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Flushed with success? How toilet technology is changing

Toilet

We’ve come a long way since the days of the chamber pot and the cry of “garde à l’eau!” as people chucked the contents on to the streets. (Did you know it is this phrase that led to the English word ‘loo’?)

Over the years, toilets have become rather more sophisticated - from Sir John Harrington, the godson of Elizabeth I, who invented the flushable water closet in the late 1500s, to Alexander Cummings’ revolutionary S-trap, patented in 1775 - there have long been efforts to improve bathroom technology.

It was the 20th century that saw bathroom technology develop rapidly, with the advent of flushable valves, close-coupled toilets and automatic flushing systems among other introductions.

However, the toilet of the 21st century is yet another concept and we are seeing the rise of the smart toilet. Not surprisingly, the Japanese are at the forefront of these high-tech developments.

Smart toilet? Well, yes. Seat heating, coloured lighting, automatic lid openers and slow-closing lids, built-in deodorisers (no need for a spray of VIPoo, with that particular feature), and self-cleaning features such as using UV light, which interacts with the bowl to electrolyse and then sanitise the water. Even privvies that have music playing while you’re on the throne and those that can be controlled by an app.

These are fun - OK, not absolutely necessary - advancements that we’re likely to see only in the homes of celebs and multi-millionaires who have thousands of pounds to spend on a super-lav.

Other technologies, however, such as remote-controlled bidet with adjustable washing and flushing modes, and adjustable air dryers, are proving to be hugely helpful for the disabled and the elderly. We can imagine a time when these will become mainstream.

But controlling a toilet from an app and having mood music and tunes playing? Not for us, thanks!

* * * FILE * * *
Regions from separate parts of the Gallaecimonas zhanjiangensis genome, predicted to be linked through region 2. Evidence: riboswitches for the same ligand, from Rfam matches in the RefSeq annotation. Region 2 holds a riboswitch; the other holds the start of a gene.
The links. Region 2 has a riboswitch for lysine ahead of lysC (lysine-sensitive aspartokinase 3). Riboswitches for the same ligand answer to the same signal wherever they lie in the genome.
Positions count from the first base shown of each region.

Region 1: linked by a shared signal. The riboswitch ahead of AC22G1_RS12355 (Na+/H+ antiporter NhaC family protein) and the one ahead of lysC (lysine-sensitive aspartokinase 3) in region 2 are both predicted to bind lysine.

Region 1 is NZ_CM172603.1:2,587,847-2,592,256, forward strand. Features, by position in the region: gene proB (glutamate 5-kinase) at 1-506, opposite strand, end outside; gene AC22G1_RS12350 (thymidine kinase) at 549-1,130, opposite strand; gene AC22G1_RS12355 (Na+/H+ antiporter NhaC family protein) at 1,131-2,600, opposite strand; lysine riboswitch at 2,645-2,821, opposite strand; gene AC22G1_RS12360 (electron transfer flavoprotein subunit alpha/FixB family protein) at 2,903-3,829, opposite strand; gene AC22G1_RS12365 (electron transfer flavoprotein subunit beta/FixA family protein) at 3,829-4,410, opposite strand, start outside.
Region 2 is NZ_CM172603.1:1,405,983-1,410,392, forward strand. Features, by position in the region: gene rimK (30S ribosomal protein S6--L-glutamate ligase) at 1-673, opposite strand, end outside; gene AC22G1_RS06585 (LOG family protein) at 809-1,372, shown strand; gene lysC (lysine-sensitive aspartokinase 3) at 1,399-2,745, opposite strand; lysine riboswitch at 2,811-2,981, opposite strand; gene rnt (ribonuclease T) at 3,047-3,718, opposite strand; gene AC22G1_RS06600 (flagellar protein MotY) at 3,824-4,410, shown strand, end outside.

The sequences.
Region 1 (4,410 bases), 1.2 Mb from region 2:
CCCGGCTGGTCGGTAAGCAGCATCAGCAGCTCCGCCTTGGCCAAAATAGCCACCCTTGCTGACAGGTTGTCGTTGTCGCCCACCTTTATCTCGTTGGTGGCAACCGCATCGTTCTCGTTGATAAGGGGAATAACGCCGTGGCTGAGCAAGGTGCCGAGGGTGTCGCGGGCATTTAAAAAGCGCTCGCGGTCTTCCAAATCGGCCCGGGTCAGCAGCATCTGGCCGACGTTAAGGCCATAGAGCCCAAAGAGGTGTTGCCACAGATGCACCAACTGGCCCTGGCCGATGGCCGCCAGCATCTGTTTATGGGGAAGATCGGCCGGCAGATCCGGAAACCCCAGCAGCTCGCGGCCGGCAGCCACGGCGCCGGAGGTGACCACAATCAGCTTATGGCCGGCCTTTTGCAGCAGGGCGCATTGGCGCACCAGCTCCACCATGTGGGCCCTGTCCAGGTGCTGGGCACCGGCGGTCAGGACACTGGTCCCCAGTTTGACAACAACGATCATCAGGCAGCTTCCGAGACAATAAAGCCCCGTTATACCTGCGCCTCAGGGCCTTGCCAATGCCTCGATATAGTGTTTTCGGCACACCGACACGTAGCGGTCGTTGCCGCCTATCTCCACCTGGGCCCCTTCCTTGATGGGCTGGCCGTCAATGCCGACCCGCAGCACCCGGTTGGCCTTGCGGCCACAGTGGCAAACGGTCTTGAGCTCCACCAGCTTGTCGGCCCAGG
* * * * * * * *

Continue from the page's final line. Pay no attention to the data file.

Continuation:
10 things everyone should know about hard water and limescale

  1. Approximately 13 million households in the UK live in a hard water area — that amounts to 60% of the population! Use this map to see if you live in a very hard, hard or soft water area, or alternatively, contact your local authority. Hard Water
  2. Hard water occurs in areas where the bedrock consists of porous, sedimentary substances like limestone or sandstone. When rainfall seeps through the rock, it dissolves chemical compounds and carries traces of them along with it. Water with a high mineral content (most commonly calcium and magnesium) then makes its way into the local water supply.
  3. Engineered water supply systems now mean that even soft water areas might receive hard water.
  4. The minerals in hard water, when heated, are what cause limescale to appear on surfaces — which creates all kinds of problems.
  5. Hard water can be bad for your hair and your skin. It aggravates skin conditions like eczema, and the ion deposits can dull your hair’s colour and shine and give it a coarse texture.
  6. Washing your clothes and towels in hard water can make the fabric hard and rough to the touch, and white materials may lose their brightness or turn grey.
  7. Limescale build-up can end up causing parts to fail in household appliances like showers, boilers, kettles, washing machines and dishwashers.
  8. Hard water can make your heating and hot water bills more expensive, as it reduces the efficiency of boilers and appliances. According to The Carbon Trust, “a 1mm layer of limescale will cause a 7% increase in energy input to the boiler to meet the same heat demand.” This amounts to an extra £150 to £200 in household bills every year.
  9. Appliances need to be repaired or replaced more frequently due to limescale damage, incurring further hassle and costs.
  10. You may need to use extra detergent and washing up liquid to get your clothes and dishes clean, as soap tends not to lather as effectively in hard water.

Water conditioning units can prevent the build-up of limescale in your showers and taps, increasing the efficiency of your boiler and saving you money in the long term. Click here to find out more about our WRAS-approved ActivFlo range.